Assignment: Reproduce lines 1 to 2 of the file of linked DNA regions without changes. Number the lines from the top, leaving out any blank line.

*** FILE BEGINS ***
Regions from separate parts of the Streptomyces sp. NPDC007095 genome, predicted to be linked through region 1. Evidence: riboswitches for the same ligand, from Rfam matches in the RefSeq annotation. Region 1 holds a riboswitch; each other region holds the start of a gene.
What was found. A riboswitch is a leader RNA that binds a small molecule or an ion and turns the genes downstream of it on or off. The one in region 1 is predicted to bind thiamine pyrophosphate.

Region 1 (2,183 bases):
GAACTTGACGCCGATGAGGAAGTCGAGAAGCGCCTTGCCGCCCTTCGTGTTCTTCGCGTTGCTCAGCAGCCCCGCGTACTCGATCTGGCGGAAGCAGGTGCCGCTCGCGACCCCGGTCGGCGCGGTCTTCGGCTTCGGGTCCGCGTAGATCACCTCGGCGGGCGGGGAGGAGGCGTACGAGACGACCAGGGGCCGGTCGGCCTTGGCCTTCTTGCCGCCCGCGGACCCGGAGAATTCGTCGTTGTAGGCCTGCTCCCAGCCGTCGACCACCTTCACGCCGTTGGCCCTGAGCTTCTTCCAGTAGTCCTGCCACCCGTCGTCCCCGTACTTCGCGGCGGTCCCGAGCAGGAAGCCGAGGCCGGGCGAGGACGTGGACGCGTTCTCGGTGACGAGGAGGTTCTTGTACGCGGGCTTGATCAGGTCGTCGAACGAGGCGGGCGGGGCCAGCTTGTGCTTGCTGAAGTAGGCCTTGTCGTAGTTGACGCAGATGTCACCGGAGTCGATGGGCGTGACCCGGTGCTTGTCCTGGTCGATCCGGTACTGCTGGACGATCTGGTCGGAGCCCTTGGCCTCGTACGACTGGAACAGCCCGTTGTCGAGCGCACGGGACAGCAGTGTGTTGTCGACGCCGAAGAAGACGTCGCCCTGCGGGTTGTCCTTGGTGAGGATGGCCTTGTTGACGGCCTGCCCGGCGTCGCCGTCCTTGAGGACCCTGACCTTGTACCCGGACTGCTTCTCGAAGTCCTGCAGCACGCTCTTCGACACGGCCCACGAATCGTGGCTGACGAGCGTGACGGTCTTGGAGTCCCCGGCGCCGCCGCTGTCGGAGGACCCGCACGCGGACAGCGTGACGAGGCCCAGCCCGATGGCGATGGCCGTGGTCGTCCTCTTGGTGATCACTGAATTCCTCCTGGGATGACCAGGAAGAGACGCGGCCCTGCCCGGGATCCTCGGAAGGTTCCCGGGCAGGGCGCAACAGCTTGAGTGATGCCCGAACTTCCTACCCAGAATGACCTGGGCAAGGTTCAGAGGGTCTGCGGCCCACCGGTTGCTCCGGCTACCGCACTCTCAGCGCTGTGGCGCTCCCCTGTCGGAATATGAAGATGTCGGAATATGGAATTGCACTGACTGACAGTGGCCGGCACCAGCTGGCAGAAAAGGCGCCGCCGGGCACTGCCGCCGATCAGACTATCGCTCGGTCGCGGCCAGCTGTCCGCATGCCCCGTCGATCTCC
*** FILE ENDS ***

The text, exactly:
Regions from separate parts of the Streptomyces sp. NPDC007095 genome, predicted to be linked through region 1. Evidence: riboswitches for the same ligand, from Rfam matches in the RefSeq annotation. Region 1 holds a riboswitch; each other region holds the start of a gene.
What was found. A riboswitch is a leader RNA that binds a small molecule or an ion and turns the genes downstream of it on or off. The one in region 1 is predicted to bind thiamine pyrophosphate.